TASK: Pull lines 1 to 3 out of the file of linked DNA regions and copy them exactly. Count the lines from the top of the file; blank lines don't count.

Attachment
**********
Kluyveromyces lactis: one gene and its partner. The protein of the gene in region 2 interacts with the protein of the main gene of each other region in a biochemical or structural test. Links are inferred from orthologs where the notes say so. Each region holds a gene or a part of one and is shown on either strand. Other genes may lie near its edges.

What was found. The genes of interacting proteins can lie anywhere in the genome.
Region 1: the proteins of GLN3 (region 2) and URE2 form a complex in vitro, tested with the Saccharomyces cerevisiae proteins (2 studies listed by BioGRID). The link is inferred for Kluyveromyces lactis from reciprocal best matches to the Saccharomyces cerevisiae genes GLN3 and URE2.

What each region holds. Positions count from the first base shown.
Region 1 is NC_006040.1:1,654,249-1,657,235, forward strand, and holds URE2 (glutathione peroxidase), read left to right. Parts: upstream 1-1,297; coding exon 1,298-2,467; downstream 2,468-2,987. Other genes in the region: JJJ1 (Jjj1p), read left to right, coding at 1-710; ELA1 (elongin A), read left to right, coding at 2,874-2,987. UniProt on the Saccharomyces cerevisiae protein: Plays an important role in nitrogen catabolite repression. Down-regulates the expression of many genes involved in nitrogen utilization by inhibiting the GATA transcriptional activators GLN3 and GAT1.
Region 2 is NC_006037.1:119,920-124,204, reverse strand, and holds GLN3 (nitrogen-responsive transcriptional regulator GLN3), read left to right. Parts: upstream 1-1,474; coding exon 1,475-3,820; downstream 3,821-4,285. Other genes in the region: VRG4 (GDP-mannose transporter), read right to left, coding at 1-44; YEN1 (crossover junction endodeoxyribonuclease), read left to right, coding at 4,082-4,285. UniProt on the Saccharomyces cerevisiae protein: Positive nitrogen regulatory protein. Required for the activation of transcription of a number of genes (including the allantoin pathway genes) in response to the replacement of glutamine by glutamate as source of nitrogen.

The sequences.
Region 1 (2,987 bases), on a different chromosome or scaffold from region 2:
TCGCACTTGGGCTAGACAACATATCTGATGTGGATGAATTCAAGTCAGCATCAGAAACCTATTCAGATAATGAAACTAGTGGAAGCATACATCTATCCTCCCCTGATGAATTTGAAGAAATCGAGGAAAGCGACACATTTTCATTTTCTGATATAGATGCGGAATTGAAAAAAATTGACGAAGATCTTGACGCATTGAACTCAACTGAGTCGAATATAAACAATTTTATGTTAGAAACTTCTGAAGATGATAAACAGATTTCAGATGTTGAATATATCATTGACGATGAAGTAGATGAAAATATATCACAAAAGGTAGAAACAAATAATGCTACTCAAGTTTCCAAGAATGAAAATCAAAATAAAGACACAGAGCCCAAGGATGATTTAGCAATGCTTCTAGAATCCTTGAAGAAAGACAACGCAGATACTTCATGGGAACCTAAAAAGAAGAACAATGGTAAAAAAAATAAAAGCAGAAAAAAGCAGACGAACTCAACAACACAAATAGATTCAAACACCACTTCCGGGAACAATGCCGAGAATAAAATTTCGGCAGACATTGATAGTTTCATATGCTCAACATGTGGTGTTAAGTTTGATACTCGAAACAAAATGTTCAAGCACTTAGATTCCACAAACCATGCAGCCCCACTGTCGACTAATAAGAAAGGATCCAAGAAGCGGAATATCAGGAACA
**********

Kluyveromyces lactis: one gene and its partner. The protein of the gene in region 2 interacts with the protein of the main gene of each other region in a biochemical or structural test. Links are inferred from orthologs where the notes say so. Each region holds a gene or a part of one and is shown on either strand. Other genes may lie near its edges.

What was found. The genes of interacting proteins can lie anywhere in the genome.
Region 1: the proteins of GLN3 (region 2) and URE2 form a complex in vitro, tested with the Saccharomyces cerevisiae proteins (2 studies listed by BioGRID). The link is inferred for Kluyveromyces lactis from reciprocal best matches to the Saccharomyces cerevisiae genes GLN3 and URE2.